Update: This article has been corrected to reflect that the dispute is before U.S. District Senior Judge Paul Friedman.
Latham & Watkins is fighting an attempt to disqualify the firm as lead trial counsel for Union Pacific Railroad, a defendant in multidistrict litigation over freight rail fuel surcharges.
The dispute pitted the firm against former clients who are plaintiffs in the fuel surcharge class action. The clients, resources producer Oxbow Carbon LLC and its subsidiaries, argued that Latham violated its duty of care by agreeing to represent Union Pacific. Oxbow is an unnamed class member in the multi-district litigation and is pursuing a separate, but related, lawsuit against Union Pacific.
Latham, in a brief filed May 17 in Washington federal district court, said Oxbow had dropped many of its arguments for disqualification after facing pushback from the firm. "Moving to disqualify a law firm is a serious matter, and it is unacceptable that Oxbow did so with a set of arguments so weak that substantially all of them had to be abandoned after Latham’s opposition," the firm argued.
An Oxbow spokesman declined to comment. Oxbow’s lead attorney, John Gerstein of Troutman Sanders, could not be reached. Lead counsel for Latham, firm partner Daniel Wall in San Francisco, who practices in antitrust, declined to comment.
The Oxbow companies were among thousands of plaintiffs that shipped products through the four largest freight rail companies in the United States, a group that included Union Pacific. The plaintiffs accused the rail companies of violating federal antitrust laws by working together to increase rates through "aggressive" fuel surcharges. The rail companies denied wrongdoing.
In a separate lawsuit Oxbow filed against Union Pacific and BSNF Railway Co.—also a defendant in the multidistrict litigation—Oxbow claimed its related business paid more than $30 million in allegedly unlawful fuel surcharges.
According to Oxbow, Latham represented its related companies beginning in 2004, earning more than $4.6 million in fees. Oxbow said firm attorneys had access to "sensitive and confidential information."
Latham began representing Union Pacific—another longtime client, according to briefs—in the multidistrict litigation in October 2012, joining Covington & Burling and Jones Day as lead counsel. In February, Oxbow moved to disqualify Latham, arguing the firm’s representation of Union Pacific was "directly adverse" to Oxbow.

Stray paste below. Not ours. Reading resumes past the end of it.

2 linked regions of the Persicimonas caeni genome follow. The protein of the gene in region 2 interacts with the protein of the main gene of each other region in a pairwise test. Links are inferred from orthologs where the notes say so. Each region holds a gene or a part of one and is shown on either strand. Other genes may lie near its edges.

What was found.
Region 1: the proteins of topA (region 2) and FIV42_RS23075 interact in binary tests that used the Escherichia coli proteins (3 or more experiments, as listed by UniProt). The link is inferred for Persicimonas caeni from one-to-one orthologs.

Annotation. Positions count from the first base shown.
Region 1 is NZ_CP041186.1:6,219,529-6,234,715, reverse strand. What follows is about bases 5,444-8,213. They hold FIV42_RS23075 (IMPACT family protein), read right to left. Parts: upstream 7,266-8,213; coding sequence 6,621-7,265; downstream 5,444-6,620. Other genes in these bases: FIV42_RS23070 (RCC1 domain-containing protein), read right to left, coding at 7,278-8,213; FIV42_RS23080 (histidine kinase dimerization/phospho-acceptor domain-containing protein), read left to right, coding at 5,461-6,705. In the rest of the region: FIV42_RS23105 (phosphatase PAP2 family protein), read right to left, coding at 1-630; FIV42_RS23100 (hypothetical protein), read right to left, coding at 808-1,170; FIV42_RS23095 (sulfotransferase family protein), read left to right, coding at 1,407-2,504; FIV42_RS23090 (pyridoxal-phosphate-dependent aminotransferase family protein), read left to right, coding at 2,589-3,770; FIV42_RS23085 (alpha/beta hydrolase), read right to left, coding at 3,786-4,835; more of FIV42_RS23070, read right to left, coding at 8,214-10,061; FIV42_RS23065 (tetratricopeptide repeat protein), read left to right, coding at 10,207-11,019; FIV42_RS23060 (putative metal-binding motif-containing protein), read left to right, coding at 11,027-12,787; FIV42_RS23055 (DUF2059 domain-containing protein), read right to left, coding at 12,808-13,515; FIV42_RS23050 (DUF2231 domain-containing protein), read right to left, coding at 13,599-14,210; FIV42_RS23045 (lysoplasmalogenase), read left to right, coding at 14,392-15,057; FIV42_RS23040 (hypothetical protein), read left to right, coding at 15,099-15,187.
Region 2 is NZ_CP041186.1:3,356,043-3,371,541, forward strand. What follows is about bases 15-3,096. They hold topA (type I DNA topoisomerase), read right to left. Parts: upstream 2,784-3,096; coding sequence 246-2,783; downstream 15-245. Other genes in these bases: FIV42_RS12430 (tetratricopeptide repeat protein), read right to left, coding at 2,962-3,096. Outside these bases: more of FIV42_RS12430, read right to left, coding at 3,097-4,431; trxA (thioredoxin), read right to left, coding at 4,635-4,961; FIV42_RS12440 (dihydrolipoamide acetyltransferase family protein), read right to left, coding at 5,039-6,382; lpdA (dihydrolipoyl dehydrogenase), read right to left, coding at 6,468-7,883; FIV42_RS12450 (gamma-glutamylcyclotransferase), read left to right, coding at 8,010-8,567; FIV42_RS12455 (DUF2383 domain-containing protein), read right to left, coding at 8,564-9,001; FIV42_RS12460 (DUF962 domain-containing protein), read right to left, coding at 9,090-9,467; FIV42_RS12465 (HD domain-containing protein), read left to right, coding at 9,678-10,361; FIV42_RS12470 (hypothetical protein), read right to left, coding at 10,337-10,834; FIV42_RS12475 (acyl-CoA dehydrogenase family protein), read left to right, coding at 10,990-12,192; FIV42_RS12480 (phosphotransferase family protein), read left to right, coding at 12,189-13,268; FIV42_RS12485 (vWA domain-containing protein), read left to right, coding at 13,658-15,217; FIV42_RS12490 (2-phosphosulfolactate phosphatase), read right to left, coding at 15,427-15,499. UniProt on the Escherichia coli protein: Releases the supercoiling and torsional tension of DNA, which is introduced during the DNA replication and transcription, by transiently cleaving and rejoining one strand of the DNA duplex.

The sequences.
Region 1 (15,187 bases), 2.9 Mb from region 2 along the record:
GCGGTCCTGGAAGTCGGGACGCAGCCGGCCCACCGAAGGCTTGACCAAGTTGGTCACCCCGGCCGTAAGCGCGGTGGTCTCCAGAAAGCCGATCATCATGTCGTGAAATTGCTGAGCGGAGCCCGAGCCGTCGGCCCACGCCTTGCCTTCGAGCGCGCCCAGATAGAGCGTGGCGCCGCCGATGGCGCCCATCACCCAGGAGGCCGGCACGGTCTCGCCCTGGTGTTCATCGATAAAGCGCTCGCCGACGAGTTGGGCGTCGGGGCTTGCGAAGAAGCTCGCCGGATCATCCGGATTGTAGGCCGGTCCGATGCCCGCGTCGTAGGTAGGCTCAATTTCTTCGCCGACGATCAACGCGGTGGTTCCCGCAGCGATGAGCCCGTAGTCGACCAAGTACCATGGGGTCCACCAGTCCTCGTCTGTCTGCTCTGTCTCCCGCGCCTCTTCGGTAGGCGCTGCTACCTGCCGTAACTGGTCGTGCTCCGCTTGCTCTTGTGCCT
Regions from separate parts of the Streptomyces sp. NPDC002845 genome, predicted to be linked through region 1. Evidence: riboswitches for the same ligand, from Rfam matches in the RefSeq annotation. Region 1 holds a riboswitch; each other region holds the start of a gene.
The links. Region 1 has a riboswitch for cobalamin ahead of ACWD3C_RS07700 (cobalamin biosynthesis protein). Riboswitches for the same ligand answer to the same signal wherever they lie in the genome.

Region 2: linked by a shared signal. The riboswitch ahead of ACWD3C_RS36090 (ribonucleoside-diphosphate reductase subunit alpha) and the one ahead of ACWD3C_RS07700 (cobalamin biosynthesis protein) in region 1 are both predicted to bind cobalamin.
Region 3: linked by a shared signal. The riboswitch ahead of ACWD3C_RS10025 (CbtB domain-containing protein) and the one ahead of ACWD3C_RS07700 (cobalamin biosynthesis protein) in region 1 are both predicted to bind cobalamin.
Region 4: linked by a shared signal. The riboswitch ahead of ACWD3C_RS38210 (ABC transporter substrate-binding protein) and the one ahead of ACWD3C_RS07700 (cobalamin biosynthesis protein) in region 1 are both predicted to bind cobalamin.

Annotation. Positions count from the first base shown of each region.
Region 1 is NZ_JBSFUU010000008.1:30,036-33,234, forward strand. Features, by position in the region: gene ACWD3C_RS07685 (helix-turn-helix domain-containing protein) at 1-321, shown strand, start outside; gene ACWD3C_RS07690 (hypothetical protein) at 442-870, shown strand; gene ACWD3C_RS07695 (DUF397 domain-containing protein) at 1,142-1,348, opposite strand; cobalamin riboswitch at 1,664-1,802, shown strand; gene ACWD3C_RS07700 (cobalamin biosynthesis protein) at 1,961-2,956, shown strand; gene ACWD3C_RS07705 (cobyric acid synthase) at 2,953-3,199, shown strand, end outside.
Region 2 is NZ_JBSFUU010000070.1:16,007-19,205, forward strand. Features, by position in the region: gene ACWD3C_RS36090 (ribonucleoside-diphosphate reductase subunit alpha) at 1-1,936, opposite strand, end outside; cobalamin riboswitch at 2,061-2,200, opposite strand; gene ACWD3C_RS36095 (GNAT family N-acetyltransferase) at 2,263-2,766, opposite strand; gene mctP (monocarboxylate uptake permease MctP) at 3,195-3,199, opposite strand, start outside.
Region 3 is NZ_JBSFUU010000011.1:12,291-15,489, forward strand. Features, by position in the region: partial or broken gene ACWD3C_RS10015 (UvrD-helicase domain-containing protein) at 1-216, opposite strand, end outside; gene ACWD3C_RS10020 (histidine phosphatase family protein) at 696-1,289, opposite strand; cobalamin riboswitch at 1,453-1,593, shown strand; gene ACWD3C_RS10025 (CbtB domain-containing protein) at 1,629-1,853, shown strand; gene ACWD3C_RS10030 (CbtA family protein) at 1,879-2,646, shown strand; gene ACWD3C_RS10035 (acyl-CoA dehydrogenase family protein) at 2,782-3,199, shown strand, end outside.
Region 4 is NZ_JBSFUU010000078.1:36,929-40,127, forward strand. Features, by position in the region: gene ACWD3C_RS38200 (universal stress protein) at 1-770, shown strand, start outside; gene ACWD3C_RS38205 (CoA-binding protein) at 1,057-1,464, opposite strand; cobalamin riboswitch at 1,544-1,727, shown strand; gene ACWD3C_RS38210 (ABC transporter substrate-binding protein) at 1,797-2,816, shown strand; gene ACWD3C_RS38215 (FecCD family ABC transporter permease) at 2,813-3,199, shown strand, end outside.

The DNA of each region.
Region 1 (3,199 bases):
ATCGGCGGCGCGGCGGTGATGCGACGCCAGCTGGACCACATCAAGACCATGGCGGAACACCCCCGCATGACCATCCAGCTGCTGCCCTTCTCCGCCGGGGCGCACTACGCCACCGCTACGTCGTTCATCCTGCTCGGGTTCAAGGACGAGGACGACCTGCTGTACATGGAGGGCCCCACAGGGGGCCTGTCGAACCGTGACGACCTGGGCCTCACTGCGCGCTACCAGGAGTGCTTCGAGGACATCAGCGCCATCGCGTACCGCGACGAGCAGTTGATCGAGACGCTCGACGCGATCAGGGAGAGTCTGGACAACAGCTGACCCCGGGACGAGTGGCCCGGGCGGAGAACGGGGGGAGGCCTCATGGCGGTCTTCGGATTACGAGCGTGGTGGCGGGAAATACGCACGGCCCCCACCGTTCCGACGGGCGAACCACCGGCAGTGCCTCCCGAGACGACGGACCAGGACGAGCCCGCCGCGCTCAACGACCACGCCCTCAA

Oxbow cited sections of the D.C. Rules of Professional Conduct barring lawyers from taking on certain new clients if it would be "adverse" to another client or significantly affect its interests, without consent from the affected clients.
Latham argued the firm had to withdraw only if there were a conflict with a named plaintiff, a group that didn’t include Oxbow; the firm declined to represent Union Pacific against Oxbow’s separate lawsuit because of the conflict. It would be "practically impossible" for law firms to defend antitrust class actions if they had to check for conflicts with all class members, the firm said.
Latham also disputed that firm attorneys had access to confidential information that would be relevant to Union Pacific’s defense and accused Oxbow of failing to offer specific examples, except for future projections about shipping activity.
"This motion is just a parting shot to punish Latham for perceived disloyalty to Oxbow’s business interests," the firm argued. Latham added that it is Union Pacific’s lead trial counsel, and that it would be unfair to force the rail company to hire a replacement at this point.
Oxbow countered that it wasn’t "some nameless, faceless, passive class member." The company agreed it would be "virtually impossible" for law firms to check for conflicts with all unnamed class members. However, Oxbow said, its position was different because of its separate lawsuit against Union Pacific and participation in the class action. Latham knew what Oxbow was doing, Oxbow said, and nonetheless agreed to help Union Pacific develop a defense strategy.
"Here, before Latham entered its appearance in this Court, it knew about Oxbow’s claims against [Union Pacific], and it knew that Oxbow was a client," the company argued.
In its latest filing, Latham accused Oxbow of making up rules, saying it was "settled law" that a firm could represent a class action defendant when another client was an unnamed plaintiff, barring other ethical concerns. Under the case law, the firm said, it didn’t matter if Latham knew Oxbow was an unnamed class member. The firm also argued Oxbow’s separate lawsuit against Union Pacific couldn’t create a conflict because it differed in meaningful ways from the class action.
Latham claimed Oxbow conceded several points, including that Latham didn’t have access to relevant confidential information; Oxbow said in its reply that because Latham’s role as Union Pacific’s counsel was adverse to Oxbow, the court didn’t need to address the confidential information issue.
The dispute is before U.S. District Senior Judge Paul Friedman.
Zoe Tillman can be contacted at email@example.com.